Geotimes
Web Extra Thursday, August 14, 2003

Greek Islands blasted with strong quakes

Around 8:15 a.m. local time, the Greek island Lefkada began shaking and continued all day, with at least five earthquakes registering between magnitudes 4.3 and 6.3 on the Richter scale.

The first, and strongest, quake measured at magnitude 6.3 according to the U.S. Geological Survey. Its epicenter was 10 kilometers deep located on the seafloor in the Ionian Sea about 290 kilometers northwest of Athens. Lefkada is the closest island and sustained the worst damage, from structural cracks and collapsed walls in buildings to cracked roads covered with boulders from landslides. According to the Associated Press, at least 50 people have been treated for minor injuries though not all villages have reported. Some villages are reporting electricity, water or telephone service interruptions.

Like all Greek vacation spots, resorts in Lefkada and its closest neighbor, Cephalonia, were filled to capacity this week with tourists for Greece's traditional summer break. This morning, ferries from Cephalonia and the one bridge from Lefkada to the mainland were packed with tourists fleeing the islands in fear.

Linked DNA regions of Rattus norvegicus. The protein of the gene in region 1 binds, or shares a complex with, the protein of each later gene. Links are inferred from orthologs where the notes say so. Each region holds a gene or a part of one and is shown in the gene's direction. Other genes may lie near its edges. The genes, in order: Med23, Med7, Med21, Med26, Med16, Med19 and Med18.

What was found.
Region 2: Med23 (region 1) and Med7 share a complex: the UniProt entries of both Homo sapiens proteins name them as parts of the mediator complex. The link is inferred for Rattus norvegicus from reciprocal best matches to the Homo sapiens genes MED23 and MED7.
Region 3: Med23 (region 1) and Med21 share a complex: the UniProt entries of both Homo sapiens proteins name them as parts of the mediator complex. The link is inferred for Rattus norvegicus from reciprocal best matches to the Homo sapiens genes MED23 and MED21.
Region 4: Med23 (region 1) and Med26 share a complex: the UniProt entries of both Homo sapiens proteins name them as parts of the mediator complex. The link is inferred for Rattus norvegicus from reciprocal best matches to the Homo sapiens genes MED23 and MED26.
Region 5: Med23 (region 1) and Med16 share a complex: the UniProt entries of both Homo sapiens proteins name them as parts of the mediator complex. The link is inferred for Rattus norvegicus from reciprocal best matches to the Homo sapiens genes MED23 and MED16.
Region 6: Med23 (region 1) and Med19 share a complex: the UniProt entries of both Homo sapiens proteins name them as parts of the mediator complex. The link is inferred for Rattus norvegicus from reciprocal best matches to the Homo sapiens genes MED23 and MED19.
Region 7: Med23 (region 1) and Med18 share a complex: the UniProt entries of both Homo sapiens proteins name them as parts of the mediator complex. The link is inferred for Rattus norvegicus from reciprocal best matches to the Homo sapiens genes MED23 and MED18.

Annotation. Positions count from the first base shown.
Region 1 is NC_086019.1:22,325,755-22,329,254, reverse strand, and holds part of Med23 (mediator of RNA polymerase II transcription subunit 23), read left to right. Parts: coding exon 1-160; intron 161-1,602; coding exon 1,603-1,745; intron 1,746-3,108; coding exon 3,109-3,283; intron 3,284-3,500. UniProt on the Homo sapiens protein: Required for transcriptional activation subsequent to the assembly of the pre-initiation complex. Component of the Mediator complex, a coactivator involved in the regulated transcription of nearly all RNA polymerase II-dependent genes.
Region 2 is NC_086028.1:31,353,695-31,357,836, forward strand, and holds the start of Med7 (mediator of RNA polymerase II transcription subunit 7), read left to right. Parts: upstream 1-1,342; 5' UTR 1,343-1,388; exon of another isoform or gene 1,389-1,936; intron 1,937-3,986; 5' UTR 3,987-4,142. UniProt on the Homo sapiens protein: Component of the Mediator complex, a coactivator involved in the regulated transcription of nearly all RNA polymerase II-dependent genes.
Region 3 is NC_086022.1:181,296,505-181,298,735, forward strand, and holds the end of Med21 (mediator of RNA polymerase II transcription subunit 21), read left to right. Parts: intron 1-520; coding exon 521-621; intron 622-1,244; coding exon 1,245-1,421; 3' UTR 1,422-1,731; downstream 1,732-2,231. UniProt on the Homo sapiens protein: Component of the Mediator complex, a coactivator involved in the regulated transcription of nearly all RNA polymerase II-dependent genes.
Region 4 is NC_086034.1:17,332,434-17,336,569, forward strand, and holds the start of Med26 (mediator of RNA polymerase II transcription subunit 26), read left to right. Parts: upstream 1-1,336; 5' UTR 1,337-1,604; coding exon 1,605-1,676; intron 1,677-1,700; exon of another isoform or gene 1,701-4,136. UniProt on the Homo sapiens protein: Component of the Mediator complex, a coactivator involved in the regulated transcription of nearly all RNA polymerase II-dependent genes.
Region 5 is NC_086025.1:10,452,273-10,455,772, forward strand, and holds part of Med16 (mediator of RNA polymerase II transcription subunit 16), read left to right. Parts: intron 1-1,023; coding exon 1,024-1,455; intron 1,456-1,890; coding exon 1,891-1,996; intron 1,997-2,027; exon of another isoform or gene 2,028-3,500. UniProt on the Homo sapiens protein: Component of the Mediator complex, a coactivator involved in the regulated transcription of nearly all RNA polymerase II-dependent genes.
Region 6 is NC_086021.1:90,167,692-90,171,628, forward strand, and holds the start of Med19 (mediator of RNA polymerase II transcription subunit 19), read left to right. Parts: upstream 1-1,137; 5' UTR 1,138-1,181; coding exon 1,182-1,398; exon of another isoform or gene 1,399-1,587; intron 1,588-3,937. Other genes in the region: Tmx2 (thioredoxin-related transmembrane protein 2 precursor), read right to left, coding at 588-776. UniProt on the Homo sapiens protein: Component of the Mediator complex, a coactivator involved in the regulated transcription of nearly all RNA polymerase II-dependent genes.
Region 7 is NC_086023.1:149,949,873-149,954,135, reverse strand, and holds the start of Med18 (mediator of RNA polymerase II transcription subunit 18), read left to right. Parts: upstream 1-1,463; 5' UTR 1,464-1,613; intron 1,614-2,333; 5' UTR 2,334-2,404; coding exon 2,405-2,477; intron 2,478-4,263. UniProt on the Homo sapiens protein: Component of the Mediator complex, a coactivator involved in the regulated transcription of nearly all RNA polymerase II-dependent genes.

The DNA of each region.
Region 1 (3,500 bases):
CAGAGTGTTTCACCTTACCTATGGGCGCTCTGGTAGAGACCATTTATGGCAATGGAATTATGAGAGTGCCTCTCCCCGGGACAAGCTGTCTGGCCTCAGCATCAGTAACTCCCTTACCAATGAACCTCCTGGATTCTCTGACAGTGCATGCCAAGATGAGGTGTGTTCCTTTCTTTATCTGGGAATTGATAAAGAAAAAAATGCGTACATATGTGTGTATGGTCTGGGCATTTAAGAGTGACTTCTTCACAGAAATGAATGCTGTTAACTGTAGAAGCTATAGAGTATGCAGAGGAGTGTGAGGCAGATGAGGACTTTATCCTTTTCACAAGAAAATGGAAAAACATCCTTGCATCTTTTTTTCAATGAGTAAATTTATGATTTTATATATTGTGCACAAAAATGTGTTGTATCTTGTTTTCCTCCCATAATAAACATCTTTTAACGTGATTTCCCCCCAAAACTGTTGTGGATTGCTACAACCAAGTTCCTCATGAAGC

These quakes come on the heels of memorial services in Lefkada and Cephalonia, mourning the 50th anniversary of a magnitude-7.3 quake that devastated Cephalonia and killed more than 500 people.

People felt today's initial quake and aftershocks as far away as Athens and southern Italy.

Greece is quite prone to earthquakes as the country lies on several large faults, including the Anatolian fault that runs from central Greece to eastern Turkey — where a May 1 quake killed nearly 100 people.

Megan Sever

Links:

USGS
Map of Greece
AP Story on Yahoo News

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